Could sports fans with concealed carry permits be allowed to bring guns to Tennessee Titans and Nashville Predators games? A recent opinion by Tennessee Attorney General Herbert Slattery has some legal observers suggesting it could be possible.
This year, lawmakers in Tennessee passed a bill allowing allowing individuals with a concealed carry permit to bring their weapons to public parks, even if the local government has a law prohibiting it.
Last week, Slattery offered an opinion that extended beyond public parks to include other government-owned "recreational facilities".
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"By its plain terms, as amended, (the law) applies to all parks and all other recreational facilities that are owned or operated by a county or municipality. County or municipal ownership is all that is needed to bring the property within the scope of the statute," Slattery wrote, via the Tennessean.
To some legal observers, that interpretation might apply to Nissan Stadium and Bridgestone Arena, both of which are owned by municipalities, even though they're run by private companies.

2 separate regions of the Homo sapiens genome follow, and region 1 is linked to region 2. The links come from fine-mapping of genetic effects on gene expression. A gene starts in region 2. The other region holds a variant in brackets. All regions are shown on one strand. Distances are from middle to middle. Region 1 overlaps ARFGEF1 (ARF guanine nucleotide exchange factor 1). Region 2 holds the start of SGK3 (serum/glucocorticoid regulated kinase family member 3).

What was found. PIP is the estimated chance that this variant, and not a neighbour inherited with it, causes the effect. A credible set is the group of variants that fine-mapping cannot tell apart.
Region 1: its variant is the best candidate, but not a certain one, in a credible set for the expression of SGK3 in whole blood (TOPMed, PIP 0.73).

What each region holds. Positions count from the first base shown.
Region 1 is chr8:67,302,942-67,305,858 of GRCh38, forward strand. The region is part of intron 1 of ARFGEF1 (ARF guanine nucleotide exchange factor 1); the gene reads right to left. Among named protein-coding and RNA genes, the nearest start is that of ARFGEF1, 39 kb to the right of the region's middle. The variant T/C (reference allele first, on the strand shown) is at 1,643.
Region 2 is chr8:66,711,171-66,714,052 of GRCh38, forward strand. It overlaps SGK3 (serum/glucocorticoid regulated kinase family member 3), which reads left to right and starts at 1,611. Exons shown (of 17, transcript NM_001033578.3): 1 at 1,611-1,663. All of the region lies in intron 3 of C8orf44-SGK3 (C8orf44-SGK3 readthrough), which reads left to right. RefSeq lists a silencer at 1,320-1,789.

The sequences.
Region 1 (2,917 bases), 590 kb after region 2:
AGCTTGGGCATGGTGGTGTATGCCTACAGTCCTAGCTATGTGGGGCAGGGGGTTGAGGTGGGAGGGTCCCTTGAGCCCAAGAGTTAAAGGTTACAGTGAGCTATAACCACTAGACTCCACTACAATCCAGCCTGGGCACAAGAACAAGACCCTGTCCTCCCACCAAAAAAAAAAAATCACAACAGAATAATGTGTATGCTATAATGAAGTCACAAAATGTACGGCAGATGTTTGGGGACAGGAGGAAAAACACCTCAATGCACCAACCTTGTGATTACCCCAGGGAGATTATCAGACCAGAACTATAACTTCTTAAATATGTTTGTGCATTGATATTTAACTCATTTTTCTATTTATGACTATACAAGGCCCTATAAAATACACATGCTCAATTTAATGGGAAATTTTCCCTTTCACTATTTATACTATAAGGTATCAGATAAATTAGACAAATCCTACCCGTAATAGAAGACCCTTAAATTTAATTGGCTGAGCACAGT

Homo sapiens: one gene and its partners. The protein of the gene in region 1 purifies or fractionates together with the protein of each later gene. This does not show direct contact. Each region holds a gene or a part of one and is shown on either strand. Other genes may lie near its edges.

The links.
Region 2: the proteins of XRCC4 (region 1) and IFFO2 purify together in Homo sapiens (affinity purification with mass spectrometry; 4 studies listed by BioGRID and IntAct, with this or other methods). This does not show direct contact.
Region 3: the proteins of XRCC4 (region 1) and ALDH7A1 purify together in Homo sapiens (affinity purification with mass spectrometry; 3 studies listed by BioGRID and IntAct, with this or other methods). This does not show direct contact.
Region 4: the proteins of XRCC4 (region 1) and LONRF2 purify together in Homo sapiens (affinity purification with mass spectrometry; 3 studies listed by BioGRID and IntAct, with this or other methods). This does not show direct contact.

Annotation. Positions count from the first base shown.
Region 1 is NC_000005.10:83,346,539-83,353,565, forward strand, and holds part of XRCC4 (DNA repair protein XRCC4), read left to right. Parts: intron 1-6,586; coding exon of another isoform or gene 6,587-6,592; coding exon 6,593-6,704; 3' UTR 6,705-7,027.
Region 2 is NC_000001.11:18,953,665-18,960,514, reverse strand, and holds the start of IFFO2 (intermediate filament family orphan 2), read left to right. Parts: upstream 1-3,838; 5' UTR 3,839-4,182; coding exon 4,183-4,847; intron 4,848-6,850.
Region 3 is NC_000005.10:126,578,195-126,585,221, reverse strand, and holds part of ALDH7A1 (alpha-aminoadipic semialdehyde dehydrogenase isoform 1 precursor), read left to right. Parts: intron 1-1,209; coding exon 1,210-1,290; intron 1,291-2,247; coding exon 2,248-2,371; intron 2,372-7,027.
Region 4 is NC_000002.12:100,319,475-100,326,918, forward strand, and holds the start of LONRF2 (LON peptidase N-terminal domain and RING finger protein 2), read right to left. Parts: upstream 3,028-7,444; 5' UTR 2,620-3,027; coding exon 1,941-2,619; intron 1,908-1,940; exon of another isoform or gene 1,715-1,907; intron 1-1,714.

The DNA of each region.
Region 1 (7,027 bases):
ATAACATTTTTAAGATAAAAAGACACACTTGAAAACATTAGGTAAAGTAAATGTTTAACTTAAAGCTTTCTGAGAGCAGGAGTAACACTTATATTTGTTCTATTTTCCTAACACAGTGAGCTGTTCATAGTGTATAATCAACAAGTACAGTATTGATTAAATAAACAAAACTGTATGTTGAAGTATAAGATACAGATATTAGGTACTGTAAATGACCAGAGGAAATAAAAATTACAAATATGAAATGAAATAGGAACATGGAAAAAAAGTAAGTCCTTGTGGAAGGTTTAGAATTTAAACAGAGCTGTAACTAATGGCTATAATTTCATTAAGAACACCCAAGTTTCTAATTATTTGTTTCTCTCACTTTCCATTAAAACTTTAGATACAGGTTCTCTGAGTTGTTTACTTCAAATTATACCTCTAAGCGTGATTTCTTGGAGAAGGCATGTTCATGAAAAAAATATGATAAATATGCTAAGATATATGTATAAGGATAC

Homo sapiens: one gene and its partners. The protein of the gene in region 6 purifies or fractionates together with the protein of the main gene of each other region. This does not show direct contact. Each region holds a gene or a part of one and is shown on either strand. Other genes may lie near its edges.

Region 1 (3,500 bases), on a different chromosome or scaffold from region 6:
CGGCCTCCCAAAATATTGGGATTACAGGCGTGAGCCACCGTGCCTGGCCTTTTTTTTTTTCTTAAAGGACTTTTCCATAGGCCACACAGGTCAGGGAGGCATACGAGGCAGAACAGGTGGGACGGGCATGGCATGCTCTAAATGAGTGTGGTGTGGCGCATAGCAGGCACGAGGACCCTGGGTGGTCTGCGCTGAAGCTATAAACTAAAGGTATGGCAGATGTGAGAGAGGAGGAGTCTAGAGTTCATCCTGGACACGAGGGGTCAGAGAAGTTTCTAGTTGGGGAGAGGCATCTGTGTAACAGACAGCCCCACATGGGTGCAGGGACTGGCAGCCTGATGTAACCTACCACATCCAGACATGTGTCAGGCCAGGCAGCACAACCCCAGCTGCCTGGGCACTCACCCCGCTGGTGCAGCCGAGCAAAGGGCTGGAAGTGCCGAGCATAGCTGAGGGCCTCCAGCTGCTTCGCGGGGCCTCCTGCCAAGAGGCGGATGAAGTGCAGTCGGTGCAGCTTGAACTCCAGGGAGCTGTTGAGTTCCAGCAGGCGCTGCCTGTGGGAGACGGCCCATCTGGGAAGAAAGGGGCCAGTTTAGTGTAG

"There is no question that football and hockey are recreational activities" Nashville attorney Keith Dennen told the Tennessean. "Therefore, under the AG's opinion, guns are permitted in Nissan Field and in Bridgestone Arena by persons who have a 'carry' permit because those facilities are 'owned' by governmental entities."
Saul Solomon Metro Nashville's director of law, had a different take.
"In terms of the arena and in terms of the stadium, it's clearly not park property. It's not really a guns-in-parks issue," Solomon said.
The NFL prohibits weapons in stadiums, with the exception of on-duty police officers. Bridgestone Arena doesn't allow fans to bring weapons either.
"We do abide by the NFL's policy prohibiting weapons. Additionally, the terms of our lease permit us to impose and enforce such rules and regulations governing the use of the facility, and the no-weapons policy is included in that, with the exception of uniformed law enforcement personnel," Titans' vice president of communications Jimmy Stanton said.
Tennessee Gov. Bill Haslam told reporters Monday that legislators should revisit the law to clear up the ambiguity.
"When I wrote both speakers the letter when I signed the bill, I said because this is changing things it merits some close observation to see are there some situations that we should go back in and address," Haslam said, via the Associated Press.
"I would urge the legislature to go back and say are there specific situations, now that you have the attorney general's opinion, that you want to provide clarity to."
(h/t The Tennessean)